Poverty itself is absolutely what we should be taking aim at. The moral outrage is that so many do not have enough. The hyper-rich may be too powerful for everyone else’s good, but that is another argument. They may have become hyper-rich by dubious means, but that too is another argument although it is one we should engage in more vigorously. Focusing on wealth as if it is the direct and only cause of poverty is a distraction which does no one any good.

Sweet ethics

Suppose you are a senior executive of a company selling sugary drinks. Your company’s profits depend on successfully selling more and more of them into both new and old markets. Your shareholders, your peers, your bosses, your workers and your own livelihood depend on this outcome, on which therefore you quite naturally focus all your efforts.

But then people start saying that sugary drinks are bad for children. You can see around you the evidence of child obesity as a growing problem and the statistics back this up. Of course, the causes of the problem are complex and the links are hard to prove. The responsibility is even harder to pin down – it’s not as if you are forcibly funnelling the drinks into captive children, choices are being made by both children and their parents. So what do you do? The first step is surely to try and find out for yourself. You commission some research into what is going on and whether your product really is causing or contributing to obesity. If it turns out that there is no link, you obviously trumpet this as loudly as possible. But what if the evidence points the other way?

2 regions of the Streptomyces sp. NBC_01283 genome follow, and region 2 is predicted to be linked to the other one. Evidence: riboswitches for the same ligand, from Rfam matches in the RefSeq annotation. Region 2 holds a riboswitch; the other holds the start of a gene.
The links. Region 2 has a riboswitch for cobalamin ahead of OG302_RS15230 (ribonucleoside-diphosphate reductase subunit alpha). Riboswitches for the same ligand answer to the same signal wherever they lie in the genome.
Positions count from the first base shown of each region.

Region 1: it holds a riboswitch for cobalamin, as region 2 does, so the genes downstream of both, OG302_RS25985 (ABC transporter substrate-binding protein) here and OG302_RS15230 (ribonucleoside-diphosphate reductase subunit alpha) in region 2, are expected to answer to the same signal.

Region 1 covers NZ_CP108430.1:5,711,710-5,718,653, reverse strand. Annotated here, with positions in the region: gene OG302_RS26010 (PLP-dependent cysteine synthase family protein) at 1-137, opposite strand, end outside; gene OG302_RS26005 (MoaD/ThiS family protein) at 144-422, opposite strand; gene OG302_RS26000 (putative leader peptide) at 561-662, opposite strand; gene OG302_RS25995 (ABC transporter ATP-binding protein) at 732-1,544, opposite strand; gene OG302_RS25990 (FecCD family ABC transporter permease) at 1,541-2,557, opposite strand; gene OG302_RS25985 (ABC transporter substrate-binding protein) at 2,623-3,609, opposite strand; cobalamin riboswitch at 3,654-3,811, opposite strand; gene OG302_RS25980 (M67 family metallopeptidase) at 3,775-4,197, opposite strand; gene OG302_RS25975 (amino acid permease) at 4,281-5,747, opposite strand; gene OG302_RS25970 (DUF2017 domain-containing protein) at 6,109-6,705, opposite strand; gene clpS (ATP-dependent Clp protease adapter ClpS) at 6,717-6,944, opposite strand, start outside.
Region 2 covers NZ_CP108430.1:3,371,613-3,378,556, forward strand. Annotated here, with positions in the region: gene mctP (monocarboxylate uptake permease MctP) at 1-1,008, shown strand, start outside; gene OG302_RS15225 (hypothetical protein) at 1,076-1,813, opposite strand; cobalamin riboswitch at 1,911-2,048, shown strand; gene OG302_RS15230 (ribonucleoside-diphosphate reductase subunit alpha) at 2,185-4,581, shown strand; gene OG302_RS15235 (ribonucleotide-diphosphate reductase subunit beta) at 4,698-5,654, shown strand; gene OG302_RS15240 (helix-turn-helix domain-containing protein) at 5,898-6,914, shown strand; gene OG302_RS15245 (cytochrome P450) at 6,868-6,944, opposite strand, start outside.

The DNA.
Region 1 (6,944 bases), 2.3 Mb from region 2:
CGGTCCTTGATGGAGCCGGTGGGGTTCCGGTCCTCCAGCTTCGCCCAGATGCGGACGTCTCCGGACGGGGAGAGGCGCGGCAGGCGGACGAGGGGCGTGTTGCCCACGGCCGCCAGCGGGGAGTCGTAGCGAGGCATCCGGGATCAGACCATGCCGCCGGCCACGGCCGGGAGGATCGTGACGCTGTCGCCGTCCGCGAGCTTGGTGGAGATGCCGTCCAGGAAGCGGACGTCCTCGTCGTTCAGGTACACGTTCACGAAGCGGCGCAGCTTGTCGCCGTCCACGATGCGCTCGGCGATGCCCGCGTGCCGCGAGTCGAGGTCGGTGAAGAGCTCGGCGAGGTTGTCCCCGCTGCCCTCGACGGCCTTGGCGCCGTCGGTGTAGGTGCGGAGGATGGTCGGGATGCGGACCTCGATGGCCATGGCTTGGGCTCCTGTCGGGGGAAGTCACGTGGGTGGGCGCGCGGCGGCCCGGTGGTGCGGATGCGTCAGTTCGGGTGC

There will still be some ambiguity. In the first place, obesity is not a disease as such. It is a cause of ill health, not an illness in itself. It’s not as if the drinks were dissolving children’s bones, to create a macabre example. In the second place, obesity is about excess so it is possible in principle for dietary adjustments to be made, including of course drinking in moderation although that won’t help your sales figures. But other foods – chips, burgers, donuts – are likely to be contributors. It’s not all down to the fizzy drinks.

But this story cannot be dismissed without confronting the obvious ethical dilemma. Not pushing the drinks means the end of your company and long before that the end of your career. Pushing the drinks means contributing to the ill health of children – not causing, but contributing. It’s not quite like the tobacco industry – we are here assuming there is nothing harmful about the drinks as such, just harm from drinking too many, which could perhaps be said of any food. But of course, even if you stop selling the drinks, who’s to say your competitors will? So there might be no benefit at all to children from you stopping.